>>>> the RDF/XML, there's no way how I can do it. But if the </bar.rdf> URI
>>>> is configured to always returns RDF/XML, no matter what the Accept
>>>> header says, then the HTML can include a link to </bar.rdf> and say, “go
>>>> here if you really want RDF/XML.” Problem solved.
>>>>
>>>> Sending 406 (or 301) on the representation format specific URIs like
>>>> </bar.html> and </bar.rdf> negates the entire purpose of having those
>>>> URIs in the first place.
>>>>
>>>> A key bit of text from RFC 2616:
>>>>
>>>>>> Note: HTTP/1.1 servers are allowed to return responses which are not
>>>>>> acceptable according to the accept headers sent in the request. In
>>>>>> some cases, this may even be preferable to sending a 406 response.
>>>> Amen. 406 is actually counterproductive IMO. It just forces user agents
>>>> to include something like "*/*;q=0.01" in the Accept header to work
>>>> around those overeager content negotiation implementations that are just
>>>> looking for an excuse not to send a representation to the client.
>>>>
>>>> <snip>
>>>>> That's OK if all that happens is I use the wrong URI straight away.
>>>>> But what happens if I then enter it into a form that requires a LD
>>>>> URI, and
>>>>> then perhaps goes into a DB, and becomes a small part of a later
>> process?
>>>>> Simply put, the process will fail maybe years later, and the
>>>>> possibility and
>>>>> knowledge to fix it will be long gone.
>>>>>
>>>>> Maybe the form validation is substandard, but I can see this as a
>>>>> situation
>>>>> that will recur a lot, because the root cause is that the address bar
>> URI
>>>>> changes from the NIR URI. And most html pages do not have links to the
>>>>> NIR
>>>>> of the page you are on - I am even told that it is bad practice to
>>>>> make the
>>>>> main label of the page a link to itself - wikipedia certainly doesn't,
>>>>> although it is available as the "article" tab, which is not the normal
>>>>> thing
>>>>> of a page. SO in a world where wikipedia itself became LD, it would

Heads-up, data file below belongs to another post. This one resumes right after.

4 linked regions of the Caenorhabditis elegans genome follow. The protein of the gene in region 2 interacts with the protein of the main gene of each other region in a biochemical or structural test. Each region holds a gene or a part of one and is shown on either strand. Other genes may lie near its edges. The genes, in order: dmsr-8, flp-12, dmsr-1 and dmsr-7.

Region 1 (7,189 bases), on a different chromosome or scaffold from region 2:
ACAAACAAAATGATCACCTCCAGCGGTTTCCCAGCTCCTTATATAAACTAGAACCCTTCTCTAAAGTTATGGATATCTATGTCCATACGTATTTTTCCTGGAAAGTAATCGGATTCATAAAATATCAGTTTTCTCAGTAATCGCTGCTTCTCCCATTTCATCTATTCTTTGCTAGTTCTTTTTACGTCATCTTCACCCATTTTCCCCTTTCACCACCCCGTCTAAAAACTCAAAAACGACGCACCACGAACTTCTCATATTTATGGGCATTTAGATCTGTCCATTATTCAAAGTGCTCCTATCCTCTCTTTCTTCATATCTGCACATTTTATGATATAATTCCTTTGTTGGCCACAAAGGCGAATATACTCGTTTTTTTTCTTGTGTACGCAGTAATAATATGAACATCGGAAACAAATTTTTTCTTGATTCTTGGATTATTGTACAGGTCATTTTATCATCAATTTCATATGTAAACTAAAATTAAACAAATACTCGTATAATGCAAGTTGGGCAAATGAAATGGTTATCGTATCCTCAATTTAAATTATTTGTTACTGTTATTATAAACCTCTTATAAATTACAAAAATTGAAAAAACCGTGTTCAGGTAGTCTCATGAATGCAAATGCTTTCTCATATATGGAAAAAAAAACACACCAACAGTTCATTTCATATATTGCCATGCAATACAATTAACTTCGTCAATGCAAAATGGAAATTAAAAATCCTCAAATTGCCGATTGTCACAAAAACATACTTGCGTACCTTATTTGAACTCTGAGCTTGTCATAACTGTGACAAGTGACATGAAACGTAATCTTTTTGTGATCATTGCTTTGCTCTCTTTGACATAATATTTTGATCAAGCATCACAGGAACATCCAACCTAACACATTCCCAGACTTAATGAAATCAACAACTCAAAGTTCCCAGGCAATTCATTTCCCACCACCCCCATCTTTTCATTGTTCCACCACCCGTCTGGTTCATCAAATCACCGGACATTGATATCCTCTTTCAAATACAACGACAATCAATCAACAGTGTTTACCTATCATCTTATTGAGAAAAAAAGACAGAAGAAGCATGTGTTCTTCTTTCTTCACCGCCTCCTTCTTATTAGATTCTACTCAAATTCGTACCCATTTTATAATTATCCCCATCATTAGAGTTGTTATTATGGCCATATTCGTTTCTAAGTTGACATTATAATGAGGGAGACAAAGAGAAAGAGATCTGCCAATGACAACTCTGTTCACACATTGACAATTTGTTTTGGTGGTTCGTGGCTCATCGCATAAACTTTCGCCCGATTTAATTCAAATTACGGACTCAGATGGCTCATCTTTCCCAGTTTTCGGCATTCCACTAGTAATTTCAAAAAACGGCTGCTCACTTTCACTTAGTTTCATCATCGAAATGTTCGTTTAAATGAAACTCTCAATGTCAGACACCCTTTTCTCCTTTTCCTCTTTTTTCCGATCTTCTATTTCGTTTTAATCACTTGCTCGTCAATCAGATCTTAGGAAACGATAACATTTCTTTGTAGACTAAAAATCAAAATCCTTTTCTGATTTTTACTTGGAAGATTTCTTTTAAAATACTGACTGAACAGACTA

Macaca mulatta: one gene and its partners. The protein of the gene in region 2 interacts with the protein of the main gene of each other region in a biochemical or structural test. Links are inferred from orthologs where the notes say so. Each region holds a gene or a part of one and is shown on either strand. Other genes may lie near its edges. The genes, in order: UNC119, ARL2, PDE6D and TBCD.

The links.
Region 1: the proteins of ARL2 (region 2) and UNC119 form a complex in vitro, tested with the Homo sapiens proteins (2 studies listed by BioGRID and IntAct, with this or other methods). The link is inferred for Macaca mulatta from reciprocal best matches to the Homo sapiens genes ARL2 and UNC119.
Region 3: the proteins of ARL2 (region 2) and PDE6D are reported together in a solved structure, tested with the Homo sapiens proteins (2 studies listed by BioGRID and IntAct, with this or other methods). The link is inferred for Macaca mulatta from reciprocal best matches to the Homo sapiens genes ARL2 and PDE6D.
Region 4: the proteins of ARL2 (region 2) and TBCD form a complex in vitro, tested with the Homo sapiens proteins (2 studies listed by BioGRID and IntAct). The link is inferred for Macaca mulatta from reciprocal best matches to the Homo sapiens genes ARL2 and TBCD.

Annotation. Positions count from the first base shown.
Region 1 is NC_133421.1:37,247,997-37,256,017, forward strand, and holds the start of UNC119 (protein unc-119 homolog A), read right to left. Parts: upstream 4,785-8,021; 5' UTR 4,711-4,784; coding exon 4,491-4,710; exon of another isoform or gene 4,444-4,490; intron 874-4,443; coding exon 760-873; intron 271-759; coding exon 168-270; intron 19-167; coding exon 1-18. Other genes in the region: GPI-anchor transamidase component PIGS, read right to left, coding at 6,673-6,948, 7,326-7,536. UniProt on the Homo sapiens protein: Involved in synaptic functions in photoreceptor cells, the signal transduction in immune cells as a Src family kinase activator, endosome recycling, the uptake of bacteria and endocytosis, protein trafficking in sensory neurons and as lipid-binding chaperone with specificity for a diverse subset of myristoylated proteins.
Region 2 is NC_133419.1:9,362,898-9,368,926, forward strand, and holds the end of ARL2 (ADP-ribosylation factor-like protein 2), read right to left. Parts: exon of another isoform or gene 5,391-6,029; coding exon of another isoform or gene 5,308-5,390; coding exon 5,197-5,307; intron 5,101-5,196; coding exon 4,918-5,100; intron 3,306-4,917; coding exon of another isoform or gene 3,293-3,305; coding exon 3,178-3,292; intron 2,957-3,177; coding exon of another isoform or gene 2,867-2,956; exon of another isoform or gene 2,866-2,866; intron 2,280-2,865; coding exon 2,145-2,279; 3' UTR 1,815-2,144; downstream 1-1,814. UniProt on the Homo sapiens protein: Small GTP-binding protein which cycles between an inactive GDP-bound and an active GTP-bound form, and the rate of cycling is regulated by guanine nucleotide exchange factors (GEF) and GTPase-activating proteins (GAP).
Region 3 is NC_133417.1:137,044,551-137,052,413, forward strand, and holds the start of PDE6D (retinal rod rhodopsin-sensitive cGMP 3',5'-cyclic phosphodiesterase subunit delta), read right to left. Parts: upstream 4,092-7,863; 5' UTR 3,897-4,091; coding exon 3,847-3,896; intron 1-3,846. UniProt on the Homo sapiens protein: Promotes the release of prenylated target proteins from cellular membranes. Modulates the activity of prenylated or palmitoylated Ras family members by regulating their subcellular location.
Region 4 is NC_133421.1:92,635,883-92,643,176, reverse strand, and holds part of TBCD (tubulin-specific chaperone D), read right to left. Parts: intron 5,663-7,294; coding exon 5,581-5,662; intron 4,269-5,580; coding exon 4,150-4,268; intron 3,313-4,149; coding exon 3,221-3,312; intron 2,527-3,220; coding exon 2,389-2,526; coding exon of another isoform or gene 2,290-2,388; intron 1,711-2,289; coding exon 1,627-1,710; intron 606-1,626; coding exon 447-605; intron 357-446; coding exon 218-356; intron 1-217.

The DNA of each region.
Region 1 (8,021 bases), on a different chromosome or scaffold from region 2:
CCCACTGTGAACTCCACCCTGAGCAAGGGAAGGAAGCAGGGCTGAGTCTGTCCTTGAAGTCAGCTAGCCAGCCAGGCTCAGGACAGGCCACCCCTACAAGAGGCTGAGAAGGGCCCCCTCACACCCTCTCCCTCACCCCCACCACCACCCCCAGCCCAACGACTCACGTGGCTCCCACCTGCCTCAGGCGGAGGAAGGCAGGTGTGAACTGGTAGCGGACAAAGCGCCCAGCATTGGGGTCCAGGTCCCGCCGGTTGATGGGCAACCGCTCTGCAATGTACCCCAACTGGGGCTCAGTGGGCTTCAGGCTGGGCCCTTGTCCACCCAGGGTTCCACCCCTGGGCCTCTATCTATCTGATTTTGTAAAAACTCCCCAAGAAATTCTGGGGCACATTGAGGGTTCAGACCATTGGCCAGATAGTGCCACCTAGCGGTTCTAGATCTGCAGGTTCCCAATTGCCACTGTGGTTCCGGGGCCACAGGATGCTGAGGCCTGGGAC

>>>>> not be
>>>>> clear to someone who wanted the NIR URI where to find it.
>>>> This is a serious problem. It is a UI problem and should be solved on
>>>> the UI level, not on the transfer protocol level. We have lots of
>>>> protocol people here and few UI people, so everyone tries to fix
>>>> everything in the protocols.
>>>>
>>>> A similar problem has plagued RSS in its early years. The solution was
>>>> the feed autodiscovery convention for the HTML header, and the universal
>>>> feed icon. Linked data needs something similar.
>>>>
>>>> Best,
>>>> Richard
>>>>
>>>>
>>>>> So that is some of the context and motivation.
>>>>> If we were to decide to be more forgiving, what might be done?
>>>>> How about using 301?
>>>>> <<Ducks>>
>>>>> To save you looking it up, I have appended the RFC2616 section to this
>>>>> email.
>>>>> That is
>>>>> Accept: application/rdf+xml http://foo/bar.html
>>>>> Should 301 to http://foo/bar
>>>>> It seems to me that it is basically doing what is required - it gives
>> the
>>>>> client the expected access, while telling it (if it wants to hear)
>>>>> that it
>>>>> should correct the mistake.
>>>>> One worry (as Danius Michaelides pointed out to me) is that the
>>>>> caching may
>>>>> need careful consideration - should the response indicate that it is
>> not
>>>>> cacheable, or is that not necessary?
>>>>>
>>>>> So that's about it.
>>>>> I am unhappy that users doing the obvious thing might get frustrated
>>>>> trying
>>>>> to find the URIs for heir Things, so really want a solution that is
>>>>> not just
>>>>> 406.
>>>>> Are there other ways of being nice to users, without putting a serious
>>>>> burden on the client software?
>>>>>
>>>>> I look forward to the usual helpful and thoughtful responses!
>>>>>
>>>>> By the way, I see no need to 301 to http:/foo/bar if you get a
>>>>> Accept: text/html http://foo/bar.rdf as the steps to that might lead
>>>>> to this
>>>>> would require someone looking at an rdf document to decide to use it as
>> a
>>>>> NIR, which is much less likely. And the likelihood is that there is an
>>>>> eyeball there to see the problem.
>>>>> But maybe it should?
>>>>>
>>>>> Best
>>>>> Hugh
>>>>>
>>>>>
>>>>> 10.3.2 301 Moved Permanently
>>>>>
>>>>>   The requested resource has been assigned a new permanent URI and any
>>>>>   future references to this resource SHOULD use one of the returned
>>>>>   URIs.  Clients with link editing capabilities ought to automatically
>>>>>   re-link references to the Request-URI to one or more of the new
>>>>>   references returned by the server, where possible. This response is
>>>>>   cacheable unless indicated otherwise.
>>>>>
>>>>>   The new permanent URI SHOULD be given by the Location field in the
>>>>>   response. Unless the request method was HEAD, the entity of the
>>>>>   response SHOULD contain a short hypertext note with a hyperlink to
>>>>>   the new URI(s).
>>>>>
>>>>>   If the 301 status code is received in response to a request other
>>>>>   than GET or HEAD, the user agent MUST NOT automatically redirect the
>>>>>   request unless it can be confirmed by the user, since this might
>>>>>   change the conditions under which the request was issued.
>>>>>
>>>>>      Note: When automatically redirecting a POST request after
>>>>>      receiving a 301 status code, some existing HTTP/1.0 user agents
>>>>>      will erroneously change it into a GET request.
>>>>>
>>>>>
>>>>
>>>>
>>>
>>
>>
> 
Received on Wednesday, 24 March 2010 15:52:49 UTC